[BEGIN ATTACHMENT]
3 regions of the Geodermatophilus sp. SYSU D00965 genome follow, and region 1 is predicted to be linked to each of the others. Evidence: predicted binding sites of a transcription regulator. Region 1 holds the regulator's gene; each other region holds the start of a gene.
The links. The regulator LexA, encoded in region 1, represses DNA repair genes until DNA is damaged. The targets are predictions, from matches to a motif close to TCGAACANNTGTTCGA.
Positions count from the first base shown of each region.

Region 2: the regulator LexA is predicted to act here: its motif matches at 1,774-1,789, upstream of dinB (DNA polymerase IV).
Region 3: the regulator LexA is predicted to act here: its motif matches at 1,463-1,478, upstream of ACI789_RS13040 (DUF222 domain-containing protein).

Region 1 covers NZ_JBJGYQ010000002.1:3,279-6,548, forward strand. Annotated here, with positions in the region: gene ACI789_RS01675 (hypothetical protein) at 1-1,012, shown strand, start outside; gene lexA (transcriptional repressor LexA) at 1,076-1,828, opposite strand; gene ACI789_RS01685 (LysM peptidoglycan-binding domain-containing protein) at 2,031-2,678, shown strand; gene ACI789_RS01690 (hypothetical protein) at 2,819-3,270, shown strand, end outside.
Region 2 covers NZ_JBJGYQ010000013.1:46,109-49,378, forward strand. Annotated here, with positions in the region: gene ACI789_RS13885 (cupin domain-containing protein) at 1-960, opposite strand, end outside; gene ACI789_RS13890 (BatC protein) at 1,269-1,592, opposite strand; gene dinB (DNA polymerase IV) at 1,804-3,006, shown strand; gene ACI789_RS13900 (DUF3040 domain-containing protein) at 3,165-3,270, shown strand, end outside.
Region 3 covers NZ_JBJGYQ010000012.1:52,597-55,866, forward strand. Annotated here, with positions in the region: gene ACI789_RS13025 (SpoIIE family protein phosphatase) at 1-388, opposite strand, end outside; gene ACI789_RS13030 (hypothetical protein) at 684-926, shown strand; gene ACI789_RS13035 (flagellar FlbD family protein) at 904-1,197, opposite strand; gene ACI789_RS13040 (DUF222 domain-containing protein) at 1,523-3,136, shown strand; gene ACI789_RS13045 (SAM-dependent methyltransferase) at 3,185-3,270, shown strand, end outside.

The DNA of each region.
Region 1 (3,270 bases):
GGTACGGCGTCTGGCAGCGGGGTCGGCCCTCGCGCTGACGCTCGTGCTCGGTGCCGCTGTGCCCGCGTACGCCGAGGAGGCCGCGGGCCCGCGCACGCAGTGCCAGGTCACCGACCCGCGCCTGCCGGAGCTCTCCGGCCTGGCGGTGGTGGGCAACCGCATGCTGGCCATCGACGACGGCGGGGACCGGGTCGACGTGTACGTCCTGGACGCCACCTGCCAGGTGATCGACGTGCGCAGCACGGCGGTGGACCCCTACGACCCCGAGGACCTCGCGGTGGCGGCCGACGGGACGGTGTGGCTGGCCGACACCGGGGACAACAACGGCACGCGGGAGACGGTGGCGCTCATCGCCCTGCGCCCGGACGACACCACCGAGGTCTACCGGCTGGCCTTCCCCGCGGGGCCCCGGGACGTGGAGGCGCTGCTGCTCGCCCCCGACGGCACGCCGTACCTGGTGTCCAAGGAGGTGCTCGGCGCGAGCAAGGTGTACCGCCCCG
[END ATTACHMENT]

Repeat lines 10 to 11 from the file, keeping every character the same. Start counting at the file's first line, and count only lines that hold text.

Region 1 (3,270 bases):
GGTACGGCGTCTGGCAGCGGGGTCGGCCCTCGCGCTGACGCTCGTGCTCGGTGCCGCTGTGCCCGCGTACGCCGAGGAGGCCGCGGGCCCGCGCACGCAGTGCCAGGTCACCGACCCGCGCCTGCCGGAGCTCTCCGGCCTGGCGGTGGTGGGCAACCGCATGCTGGCCATCGACGACGGCGGGGACCGGGTCGACGTGTACGTCCTGGACGCCACCTGCCAGGTGATCGACGTGCGCAGCACGGCGGTGGACCCCTACGACCCCGAGGACCTCGCGGTGGCGGCCGACGGGACGGTGTGGCTGGCCGACACCGGGGACAACAACGGCACGCGGGAGACGGTGGCGCTCATCGCCCTGCGCCCGGACGACACCACCGAGGTCTACCGGCTGGCCTTCCCCGCGGGGCCCCGGGACGTGGAGGCGCTGCTGCTCGCCCCCGACGGCACGCCGTACCTGGTGTCCAAGGAGGTGCTCGGCGCGAGCAAGGTGTACCGCCCCG